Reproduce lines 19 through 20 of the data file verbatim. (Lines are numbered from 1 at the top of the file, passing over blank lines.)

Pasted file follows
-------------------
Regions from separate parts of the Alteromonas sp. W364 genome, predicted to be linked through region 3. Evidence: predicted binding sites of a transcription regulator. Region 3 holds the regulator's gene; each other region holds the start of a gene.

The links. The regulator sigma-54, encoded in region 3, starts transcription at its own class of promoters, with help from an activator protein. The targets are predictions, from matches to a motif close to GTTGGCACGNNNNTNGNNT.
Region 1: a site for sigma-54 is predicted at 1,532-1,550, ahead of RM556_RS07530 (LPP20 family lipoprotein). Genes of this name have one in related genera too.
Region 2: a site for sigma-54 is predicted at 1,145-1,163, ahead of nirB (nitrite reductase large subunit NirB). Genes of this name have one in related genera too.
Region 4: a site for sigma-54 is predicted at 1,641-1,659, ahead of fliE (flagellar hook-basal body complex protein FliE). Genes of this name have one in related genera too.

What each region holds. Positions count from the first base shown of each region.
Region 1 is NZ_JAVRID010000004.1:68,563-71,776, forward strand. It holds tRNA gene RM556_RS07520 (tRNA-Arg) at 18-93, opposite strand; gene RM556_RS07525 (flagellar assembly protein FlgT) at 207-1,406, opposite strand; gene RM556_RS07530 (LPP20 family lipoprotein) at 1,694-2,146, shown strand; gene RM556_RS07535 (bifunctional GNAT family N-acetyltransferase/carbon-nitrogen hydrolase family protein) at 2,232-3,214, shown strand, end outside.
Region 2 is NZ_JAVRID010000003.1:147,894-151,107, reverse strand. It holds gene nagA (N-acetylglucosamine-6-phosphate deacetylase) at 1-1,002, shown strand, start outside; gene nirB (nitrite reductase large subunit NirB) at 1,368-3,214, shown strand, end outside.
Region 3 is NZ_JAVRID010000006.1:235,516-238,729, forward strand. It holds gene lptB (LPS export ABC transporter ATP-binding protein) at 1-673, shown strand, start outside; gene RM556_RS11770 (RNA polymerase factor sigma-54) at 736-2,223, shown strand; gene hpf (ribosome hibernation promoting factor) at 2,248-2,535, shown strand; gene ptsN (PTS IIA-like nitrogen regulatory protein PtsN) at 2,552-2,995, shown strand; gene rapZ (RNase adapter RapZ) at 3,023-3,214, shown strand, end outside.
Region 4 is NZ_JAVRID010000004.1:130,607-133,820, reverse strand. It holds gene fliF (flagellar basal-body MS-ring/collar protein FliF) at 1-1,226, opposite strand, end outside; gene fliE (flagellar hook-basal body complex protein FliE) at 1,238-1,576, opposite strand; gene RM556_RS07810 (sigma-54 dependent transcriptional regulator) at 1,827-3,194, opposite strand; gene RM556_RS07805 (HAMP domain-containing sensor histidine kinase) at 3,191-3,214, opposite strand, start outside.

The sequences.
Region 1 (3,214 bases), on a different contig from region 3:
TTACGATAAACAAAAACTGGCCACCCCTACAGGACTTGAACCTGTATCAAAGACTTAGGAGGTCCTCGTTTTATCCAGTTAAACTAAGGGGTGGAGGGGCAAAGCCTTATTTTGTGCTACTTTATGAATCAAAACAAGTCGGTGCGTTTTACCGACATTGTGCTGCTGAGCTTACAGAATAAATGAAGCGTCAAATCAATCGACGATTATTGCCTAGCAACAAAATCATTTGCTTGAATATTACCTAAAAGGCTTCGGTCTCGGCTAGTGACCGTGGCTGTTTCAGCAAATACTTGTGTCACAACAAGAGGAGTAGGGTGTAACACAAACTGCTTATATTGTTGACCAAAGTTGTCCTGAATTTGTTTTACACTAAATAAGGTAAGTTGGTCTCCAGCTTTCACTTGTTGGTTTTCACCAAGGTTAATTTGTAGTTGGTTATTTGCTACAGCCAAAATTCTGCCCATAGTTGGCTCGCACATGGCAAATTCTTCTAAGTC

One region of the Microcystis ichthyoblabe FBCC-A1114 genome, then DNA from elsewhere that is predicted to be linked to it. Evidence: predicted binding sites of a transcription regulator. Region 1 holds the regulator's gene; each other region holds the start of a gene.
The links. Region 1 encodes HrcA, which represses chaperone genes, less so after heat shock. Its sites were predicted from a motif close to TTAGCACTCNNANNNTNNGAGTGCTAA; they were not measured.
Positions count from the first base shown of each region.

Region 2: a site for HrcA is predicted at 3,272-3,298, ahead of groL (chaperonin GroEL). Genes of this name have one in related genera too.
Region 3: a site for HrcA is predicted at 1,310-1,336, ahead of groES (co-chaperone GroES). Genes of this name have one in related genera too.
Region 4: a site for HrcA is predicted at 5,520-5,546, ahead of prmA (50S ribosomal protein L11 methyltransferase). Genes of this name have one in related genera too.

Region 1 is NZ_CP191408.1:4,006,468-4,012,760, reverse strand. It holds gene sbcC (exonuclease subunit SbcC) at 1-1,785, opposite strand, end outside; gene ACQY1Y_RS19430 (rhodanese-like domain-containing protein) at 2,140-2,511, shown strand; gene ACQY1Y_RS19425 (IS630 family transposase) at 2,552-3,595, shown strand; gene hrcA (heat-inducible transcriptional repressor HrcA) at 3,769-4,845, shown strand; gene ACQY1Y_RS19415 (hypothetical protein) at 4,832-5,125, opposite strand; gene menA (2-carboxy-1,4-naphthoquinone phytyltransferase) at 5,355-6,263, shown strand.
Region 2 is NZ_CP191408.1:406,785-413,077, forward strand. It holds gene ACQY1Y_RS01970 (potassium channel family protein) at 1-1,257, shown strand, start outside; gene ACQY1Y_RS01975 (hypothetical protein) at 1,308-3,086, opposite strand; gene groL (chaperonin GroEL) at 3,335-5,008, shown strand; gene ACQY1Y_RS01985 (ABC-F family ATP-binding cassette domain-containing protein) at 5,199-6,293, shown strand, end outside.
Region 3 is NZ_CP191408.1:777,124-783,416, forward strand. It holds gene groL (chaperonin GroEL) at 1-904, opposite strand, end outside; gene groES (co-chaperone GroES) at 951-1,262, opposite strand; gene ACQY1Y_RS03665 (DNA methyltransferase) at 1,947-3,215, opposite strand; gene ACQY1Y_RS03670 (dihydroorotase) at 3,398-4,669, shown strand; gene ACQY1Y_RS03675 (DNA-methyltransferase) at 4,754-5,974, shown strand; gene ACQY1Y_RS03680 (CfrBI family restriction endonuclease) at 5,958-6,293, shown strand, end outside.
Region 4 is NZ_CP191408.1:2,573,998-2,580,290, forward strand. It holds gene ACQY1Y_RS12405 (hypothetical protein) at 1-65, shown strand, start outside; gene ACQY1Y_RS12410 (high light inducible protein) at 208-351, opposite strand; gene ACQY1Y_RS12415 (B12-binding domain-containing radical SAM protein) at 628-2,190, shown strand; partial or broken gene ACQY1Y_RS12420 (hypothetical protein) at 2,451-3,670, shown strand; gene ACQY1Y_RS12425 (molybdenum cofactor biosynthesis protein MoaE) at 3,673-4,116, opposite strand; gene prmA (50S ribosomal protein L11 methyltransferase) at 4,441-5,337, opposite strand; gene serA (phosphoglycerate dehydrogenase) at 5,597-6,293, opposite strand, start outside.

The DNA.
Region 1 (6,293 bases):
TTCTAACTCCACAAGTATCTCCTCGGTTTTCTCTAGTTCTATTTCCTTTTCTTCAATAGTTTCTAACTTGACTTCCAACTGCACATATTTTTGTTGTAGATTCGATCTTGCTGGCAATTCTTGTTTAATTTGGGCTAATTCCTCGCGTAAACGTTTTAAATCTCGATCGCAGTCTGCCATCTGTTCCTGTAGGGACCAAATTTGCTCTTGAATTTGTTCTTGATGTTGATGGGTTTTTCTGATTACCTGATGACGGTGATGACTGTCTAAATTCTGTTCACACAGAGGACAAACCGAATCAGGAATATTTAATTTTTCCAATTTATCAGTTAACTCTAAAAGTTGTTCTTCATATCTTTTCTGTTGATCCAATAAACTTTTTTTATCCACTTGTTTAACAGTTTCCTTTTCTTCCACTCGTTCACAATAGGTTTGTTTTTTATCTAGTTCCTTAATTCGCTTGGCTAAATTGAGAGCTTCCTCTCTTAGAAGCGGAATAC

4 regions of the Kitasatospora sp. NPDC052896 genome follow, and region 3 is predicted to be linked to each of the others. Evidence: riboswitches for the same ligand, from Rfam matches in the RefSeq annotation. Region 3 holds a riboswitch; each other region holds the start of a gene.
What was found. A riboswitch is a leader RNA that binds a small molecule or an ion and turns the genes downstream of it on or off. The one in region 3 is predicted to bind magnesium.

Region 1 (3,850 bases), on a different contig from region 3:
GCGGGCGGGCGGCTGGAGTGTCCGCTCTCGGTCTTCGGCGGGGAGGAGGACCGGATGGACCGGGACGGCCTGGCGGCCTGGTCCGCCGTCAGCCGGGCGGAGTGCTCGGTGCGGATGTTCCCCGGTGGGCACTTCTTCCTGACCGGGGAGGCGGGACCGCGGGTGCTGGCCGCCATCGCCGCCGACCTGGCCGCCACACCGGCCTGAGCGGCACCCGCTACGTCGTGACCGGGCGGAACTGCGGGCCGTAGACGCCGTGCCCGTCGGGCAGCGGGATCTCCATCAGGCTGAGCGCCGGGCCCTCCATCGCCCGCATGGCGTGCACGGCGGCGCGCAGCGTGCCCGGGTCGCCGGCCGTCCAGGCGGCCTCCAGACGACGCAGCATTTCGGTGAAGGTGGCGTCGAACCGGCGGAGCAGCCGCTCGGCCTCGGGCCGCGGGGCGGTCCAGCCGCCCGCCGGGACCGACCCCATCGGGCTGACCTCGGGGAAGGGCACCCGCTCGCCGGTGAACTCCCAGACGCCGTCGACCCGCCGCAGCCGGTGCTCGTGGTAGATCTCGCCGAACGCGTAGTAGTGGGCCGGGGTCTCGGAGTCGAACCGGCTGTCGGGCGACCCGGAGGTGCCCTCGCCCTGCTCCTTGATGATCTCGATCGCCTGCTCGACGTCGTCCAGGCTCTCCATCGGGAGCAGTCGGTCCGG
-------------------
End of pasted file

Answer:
Region 4: a site for HrcA is predicted at 5,520-5,546, ahead of prmA (50S ribosomal protein L11 methyltransferase). Genes of this name have one in related genera too.

Region 1 is NZ_CP191408.1:4,006,468-4,012,760, reverse strand. It holds gene sbcC (exonuclease subunit SbcC) at 1-1,785, opposite strand, end outside; gene ACQY1Y_RS19430 (rhodanese-like domain-containing protein) at 2,140-2,511, shown strand; gene ACQY1Y_RS19425 (IS630 family transposase) at 2,552-3,595, shown strand; gene hrcA (heat-inducible transcriptional repressor HrcA) at 3,769-4,845, shown strand; gene ACQY1Y_RS19415 (hypothetical protein) at 4,832-5,125, opposite strand; gene menA (2-carboxy-1,4-naphthoquinone phytyltransferase) at 5,355-6,263, shown strand.